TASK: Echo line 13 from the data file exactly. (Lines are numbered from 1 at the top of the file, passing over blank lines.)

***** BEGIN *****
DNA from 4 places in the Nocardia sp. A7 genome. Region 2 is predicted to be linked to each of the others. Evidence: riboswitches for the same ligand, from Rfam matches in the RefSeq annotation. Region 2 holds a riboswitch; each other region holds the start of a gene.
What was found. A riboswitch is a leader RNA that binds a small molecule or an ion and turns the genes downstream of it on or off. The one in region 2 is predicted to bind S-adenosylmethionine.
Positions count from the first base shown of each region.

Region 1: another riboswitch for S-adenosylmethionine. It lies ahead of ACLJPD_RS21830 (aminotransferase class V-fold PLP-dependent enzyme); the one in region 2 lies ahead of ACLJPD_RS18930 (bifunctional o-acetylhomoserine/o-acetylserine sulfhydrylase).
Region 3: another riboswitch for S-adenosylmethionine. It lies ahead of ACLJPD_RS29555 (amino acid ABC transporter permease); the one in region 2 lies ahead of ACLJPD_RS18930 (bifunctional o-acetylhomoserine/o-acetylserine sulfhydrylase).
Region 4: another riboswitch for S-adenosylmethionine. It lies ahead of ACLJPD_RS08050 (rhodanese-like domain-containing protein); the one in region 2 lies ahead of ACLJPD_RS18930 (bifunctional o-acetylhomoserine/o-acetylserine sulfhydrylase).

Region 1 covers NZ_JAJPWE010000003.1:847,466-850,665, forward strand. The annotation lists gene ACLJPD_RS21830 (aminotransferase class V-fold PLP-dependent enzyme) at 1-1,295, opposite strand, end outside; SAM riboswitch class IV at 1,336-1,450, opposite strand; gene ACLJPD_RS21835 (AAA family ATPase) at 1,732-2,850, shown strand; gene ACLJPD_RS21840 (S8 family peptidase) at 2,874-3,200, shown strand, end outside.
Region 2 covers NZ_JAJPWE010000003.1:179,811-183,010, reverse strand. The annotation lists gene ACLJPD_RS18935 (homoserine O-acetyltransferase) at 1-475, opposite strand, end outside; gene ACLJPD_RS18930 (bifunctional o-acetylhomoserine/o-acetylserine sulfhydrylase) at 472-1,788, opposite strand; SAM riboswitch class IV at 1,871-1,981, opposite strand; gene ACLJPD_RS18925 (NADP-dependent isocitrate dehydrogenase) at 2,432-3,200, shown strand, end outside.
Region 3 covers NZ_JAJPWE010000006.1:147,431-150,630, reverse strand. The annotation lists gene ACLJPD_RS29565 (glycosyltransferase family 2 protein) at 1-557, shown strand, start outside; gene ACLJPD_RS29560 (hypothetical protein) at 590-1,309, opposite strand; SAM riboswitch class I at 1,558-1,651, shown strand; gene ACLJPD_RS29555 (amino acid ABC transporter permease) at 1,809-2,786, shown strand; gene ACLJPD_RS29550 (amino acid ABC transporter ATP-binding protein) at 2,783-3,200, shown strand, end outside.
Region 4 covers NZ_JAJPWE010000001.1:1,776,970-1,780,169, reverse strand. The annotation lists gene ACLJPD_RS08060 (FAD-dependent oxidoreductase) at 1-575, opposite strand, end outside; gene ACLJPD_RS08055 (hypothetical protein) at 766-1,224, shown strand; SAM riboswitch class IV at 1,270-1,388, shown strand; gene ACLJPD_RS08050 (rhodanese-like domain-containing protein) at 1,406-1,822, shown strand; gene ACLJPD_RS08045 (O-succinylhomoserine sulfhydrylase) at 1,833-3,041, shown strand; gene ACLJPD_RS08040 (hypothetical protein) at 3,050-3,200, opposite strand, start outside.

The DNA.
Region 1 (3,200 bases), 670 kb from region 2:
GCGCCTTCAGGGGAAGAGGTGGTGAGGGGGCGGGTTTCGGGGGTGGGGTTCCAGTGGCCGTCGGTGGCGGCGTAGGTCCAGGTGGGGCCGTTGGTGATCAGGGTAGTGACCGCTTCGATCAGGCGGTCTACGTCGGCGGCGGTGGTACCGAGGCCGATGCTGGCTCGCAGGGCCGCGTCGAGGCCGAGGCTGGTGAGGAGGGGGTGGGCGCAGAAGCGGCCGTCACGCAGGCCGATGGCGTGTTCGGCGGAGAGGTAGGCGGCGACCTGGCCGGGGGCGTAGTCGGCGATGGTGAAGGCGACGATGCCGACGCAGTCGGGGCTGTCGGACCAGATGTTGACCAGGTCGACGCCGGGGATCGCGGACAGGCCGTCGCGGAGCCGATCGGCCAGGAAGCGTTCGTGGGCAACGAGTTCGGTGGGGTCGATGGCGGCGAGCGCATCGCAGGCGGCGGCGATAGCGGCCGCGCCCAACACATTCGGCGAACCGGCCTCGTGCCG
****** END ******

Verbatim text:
GCGCCTTCAGGGGAAGAGGTGGTGAGGGGGCGGGTTTCGGGGGTGGGGTTCCAGTGGCCGTCGGTGGCGGCGTAGGTCCAGGTGGGGCCGTTGGTGATCAGGGTAGTGACCGCTTCGATCAGGCGGTCTACGTCGGCGGCGGTGGTACCGAGGCCGATGCTGGCTCGCAGGGCCGCGTCGAGGCCGAGGCTGGTGAGGAGGGGGTGGGCGCAGAAGCGGCCGTCACGCAGGCCGATGGCGTGTTCGGCGGAGAGGTAGGCGGCGACCTGGCCGGGGGCGTAGTCGGCGATGGTGAAGGCGACGATGCCGACGCAGTCGGGGCTGTCGGACCAGATGTTGACCAGGTCGACGCCGGGGATCGCGGACAGGCCGTCGCGGAGCCGATCGGCCAGGAAGCGTTCGTGGGCAACGAGTTCGGTGGGGTCGATGGCGGCGAGCGCATCGCAGGCGGCGGCGATAGCGGCCGCGCCCAACACATTCGGCGAACCGGCCTCGTGCCG